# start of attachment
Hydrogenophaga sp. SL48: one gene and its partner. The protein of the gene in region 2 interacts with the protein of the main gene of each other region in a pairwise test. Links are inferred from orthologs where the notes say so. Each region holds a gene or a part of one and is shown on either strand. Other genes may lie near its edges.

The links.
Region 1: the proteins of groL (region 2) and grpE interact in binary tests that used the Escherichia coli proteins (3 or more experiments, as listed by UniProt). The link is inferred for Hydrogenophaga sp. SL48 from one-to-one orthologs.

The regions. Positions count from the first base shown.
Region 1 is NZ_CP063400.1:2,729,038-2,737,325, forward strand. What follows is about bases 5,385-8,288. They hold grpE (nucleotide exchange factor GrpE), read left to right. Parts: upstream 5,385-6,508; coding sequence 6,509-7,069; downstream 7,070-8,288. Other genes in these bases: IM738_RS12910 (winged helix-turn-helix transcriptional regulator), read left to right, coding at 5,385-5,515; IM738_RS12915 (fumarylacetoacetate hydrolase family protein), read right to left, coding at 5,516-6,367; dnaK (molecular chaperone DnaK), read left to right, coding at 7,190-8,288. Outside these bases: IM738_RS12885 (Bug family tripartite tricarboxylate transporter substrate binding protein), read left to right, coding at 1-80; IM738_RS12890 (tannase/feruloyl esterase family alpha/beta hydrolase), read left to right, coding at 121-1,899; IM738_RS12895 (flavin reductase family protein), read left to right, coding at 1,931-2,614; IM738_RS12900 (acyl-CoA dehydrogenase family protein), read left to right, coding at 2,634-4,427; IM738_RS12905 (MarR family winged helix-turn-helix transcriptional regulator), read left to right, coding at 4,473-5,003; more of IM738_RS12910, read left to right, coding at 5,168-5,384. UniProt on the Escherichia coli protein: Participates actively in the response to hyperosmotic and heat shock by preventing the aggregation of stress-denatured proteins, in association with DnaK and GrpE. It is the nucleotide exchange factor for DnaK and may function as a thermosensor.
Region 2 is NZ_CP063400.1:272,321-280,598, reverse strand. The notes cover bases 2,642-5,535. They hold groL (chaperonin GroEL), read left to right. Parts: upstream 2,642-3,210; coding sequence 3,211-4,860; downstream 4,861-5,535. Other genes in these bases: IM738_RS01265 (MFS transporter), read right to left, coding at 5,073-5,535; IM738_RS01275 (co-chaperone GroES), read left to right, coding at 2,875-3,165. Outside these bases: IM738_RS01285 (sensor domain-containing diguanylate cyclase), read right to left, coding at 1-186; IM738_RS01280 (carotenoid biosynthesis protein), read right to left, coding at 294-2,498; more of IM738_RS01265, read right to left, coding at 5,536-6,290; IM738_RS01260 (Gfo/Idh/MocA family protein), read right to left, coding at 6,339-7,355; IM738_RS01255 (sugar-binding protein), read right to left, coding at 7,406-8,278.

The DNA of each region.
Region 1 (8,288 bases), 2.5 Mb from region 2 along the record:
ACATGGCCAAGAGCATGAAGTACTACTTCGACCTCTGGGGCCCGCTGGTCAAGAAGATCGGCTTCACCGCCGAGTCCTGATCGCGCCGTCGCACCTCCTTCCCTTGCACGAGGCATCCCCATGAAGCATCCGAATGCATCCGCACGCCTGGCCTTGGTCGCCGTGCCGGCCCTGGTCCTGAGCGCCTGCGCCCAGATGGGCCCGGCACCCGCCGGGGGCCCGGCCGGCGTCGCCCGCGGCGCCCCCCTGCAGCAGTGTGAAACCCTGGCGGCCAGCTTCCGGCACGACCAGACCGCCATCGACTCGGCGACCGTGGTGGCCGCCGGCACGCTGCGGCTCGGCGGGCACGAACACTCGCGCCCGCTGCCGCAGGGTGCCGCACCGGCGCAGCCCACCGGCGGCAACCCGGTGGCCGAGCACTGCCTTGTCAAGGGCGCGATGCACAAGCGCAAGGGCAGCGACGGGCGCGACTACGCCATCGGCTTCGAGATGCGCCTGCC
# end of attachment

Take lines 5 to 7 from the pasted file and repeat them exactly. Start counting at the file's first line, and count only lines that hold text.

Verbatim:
Region 1 is NZ_CP063400.1:2,729,038-2,737,325, forward strand. What follows is about bases 5,385-8,288. They hold grpE (nucleotide exchange factor GrpE), read left to right. Parts: upstream 5,385-6,508; coding sequence 6,509-7,069; downstream 7,070-8,288. Other genes in these bases: IM738_RS12910 (winged helix-turn-helix transcriptional regulator), read left to right, coding at 5,385-5,515; IM738_RS12915 (fumarylacetoacetate hydrolase family protein), read right to left, coding at 5,516-6,367; dnaK (molecular chaperone DnaK), read left to right, coding at 7,190-8,288. Outside these bases: IM738_RS12885 (Bug family tripartite tricarboxylate transporter substrate binding protein), read left to right, coding at 1-80; IM738_RS12890 (tannase/feruloyl esterase family alpha/beta hydrolase), read left to right, coding at 121-1,899; IM738_RS12895 (flavin reductase family protein), read left to right, coding at 1,931-2,614; IM738_RS12900 (acyl-CoA dehydrogenase family protein), read left to right, coding at 2,634-4,427; IM738_RS12905 (MarR family winged helix-turn-helix transcriptional regulator), read left to right, coding at 4,473-5,003; more of IM738_RS12910, read left to right, coding at 5,168-5,384. UniProt on the Escherichia coli protein: Participates actively in the response to hyperosmotic and heat shock by preventing the aggregation of stress-denatured proteins, in association with DnaK and GrpE. It is the nucleotide exchange factor for DnaK and may function as a thermosensor.
Region 2 is NZ_CP063400.1:272,321-280,598, reverse strand. The notes cover bases 2,642-5,535. They hold groL (chaperonin GroEL), read left to right. Parts: upstream 2,642-3,210; coding sequence 3,211-4,860; downstream 4,861-5,535. Other genes in these bases: IM738_RS01265 (MFS transporter), read right to left, coding at 5,073-5,535; IM738_RS01275 (co-chaperone GroES), read left to right, coding at 2,875-3,165. Outside these bases: IM738_RS01285 (sensor domain-containing diguanylate cyclase), read right to left, coding at 1-186; IM738_RS01280 (carotenoid biosynthesis protein), read right to left, coding at 294-2,498; more of IM738_RS01265, read right to left, coding at 5,536-6,290; IM738_RS01260 (Gfo/Idh/MocA family protein), read right to left, coding at 6,339-7,355; IM738_RS01255 (sugar-binding protein), read right to left, coding at 7,406-8,278.

The DNA of each region.